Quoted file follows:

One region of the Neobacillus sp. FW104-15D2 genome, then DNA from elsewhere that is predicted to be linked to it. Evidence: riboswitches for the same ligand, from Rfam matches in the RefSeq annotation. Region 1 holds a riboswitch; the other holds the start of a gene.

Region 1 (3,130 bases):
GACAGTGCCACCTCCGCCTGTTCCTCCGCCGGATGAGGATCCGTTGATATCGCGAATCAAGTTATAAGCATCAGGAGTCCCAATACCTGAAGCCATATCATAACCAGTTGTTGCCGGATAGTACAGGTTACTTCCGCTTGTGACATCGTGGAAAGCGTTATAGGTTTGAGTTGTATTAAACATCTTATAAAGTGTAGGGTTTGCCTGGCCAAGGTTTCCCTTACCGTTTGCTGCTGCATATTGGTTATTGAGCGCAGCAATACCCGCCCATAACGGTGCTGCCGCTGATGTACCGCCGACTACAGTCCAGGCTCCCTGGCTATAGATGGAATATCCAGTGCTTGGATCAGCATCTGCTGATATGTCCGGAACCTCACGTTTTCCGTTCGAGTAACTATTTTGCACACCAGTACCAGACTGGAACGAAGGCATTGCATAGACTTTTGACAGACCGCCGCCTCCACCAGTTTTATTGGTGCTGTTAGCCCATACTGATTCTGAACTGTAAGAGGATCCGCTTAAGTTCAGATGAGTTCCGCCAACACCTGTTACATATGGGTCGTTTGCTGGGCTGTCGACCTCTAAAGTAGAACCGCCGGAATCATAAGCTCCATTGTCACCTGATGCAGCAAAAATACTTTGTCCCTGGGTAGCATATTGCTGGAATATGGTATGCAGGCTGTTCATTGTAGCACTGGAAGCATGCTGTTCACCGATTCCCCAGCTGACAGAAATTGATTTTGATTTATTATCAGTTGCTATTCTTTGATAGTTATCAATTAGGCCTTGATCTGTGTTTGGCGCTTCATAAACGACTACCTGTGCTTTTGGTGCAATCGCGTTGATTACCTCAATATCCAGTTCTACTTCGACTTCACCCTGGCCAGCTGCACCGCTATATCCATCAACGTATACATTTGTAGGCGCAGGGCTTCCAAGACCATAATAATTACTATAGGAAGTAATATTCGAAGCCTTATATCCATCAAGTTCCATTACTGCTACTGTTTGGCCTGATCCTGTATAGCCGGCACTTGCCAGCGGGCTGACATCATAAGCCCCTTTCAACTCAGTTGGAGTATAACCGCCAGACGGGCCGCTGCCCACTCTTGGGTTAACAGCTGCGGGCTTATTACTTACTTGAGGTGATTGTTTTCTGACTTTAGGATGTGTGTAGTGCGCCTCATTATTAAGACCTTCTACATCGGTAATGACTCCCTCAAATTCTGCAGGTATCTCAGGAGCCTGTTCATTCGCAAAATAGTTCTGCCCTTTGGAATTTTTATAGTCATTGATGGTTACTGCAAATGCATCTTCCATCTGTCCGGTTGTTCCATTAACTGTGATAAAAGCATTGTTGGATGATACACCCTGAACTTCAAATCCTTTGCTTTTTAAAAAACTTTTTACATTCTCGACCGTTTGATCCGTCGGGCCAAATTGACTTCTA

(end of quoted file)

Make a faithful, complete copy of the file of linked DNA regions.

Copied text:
One region of the Neobacillus sp. FW104-15D2 genome, then DNA from elsewhere that is predicted to be linked to it. Evidence: riboswitches for the same ligand, from Rfam matches in the RefSeq annotation. Region 1 holds a riboswitch; the other holds the start of a gene.

Region 1 (3,130 bases):
GACAGTGCCACCTCCGCCTGTTCCTCCGCCGGATGAGGATCCGTTGATATCGCGAATCAAGTTATAAGCATCAGGAGTCCCAATACCTGAAGCCATATCATAACCAGTTGTTGCCGGATAGTACAGGTTACTTCCGCTTGTGACATCGTGGAAAGCGTTATAGGTTTGAGTTGTATTAAACATCTTATAAAGTGTAGGGTTTGCCTGGCCAAGGTTTCCCTTACCGTTTGCTGCTGCATATTGGTTATTGAGCGCAGCAATACCCGCCCATAACGGTGCTGCCGCTGATGTACCGCCGACTACAGTCCAGGCTCCCTGGCTATAGATGGAATATCCAGTGCTTGGATCAGCATCTGCTGATATGTCCGGAACCTCACGTTTTCCGTTCGAGTAACTATTTTGCACACCAGTACCAGACTGGAACGAAGGCATTGCATAGACTTTTGACAGACCGCCGCCTCCACCAGTTTTATTGGTGCTGTTAGCCCATACTGATTCTGAACTGTAAGAGGATCCGCTTAAGTTCAGATGAGTTCCGCCAACACCTGTTACATATGGGTCGTTTGCTGGGCTGTCGACCTCTAAAGTAGAACCGCCGGAATCATAAGCTCCATTGTCACCTGATGCAGCAAAAATACTTTGTCCCTGGGTAGCATATTGCTGGAATATGGTATGCAGGCTGTTCATTGTAGCACTGGAAGCATGCTGTTCACCGATTCCCCAGCTGACAGAAATTGATTTTGATTTATTATCAGTTGCTATTCTTTGATAGTTATCAATTAGGCCTTGATCTGTGTTTGGCGCTTCATAAACGACTACCTGTGCTTTTGGTGCAATCGCGTTGATTACCTCAATATCCAGTTCTACTTCGACTTCACCCTGGCCAGCTGCACCGCTATATCCATCAACGTATACATTTGTAGGCGCAGGGCTTCCAAGACCATAATAATTACTATAGGAAGTAATATTCGAAGCCTTATATCCATCAAGTTCCATTACTGCTACTGTTTGGCCTGATCCTGTATAGCCGGCACTTGCCAGCGGGCTGACATCATAAGCCCCTTTCAACTCAGTTGGAGTATAACCGCCAGACGGGCCGCTGCCCACTCTTGGGTTAACAGCTGCGGGCTTATTACTTACTTGAGGTGATTGTTTTCTGACTTTAGGATGTGTGTAGTGCGCCTCATTATTAAGACCTTCTACATCGGTAATGACTCCCTCAAATTCTGCAGGTATCTCAGGAGCCTGTTCATTCGCAAAATAGTTCTGCCCTTTGGAATTTTTATAGTCATTGATGGTTACTGCAAATGCATCTTCCATCTGTCCGGTTGTTCCATTAACTGTGATAAAAGCATTGTTGGATGATACACCCTGAACTTCAAATCCTTTGCTTTTTAAAAAACTTTTTACATTCTCGACCGTTTGATCCGTCGGGCCAAATTGACTTCTA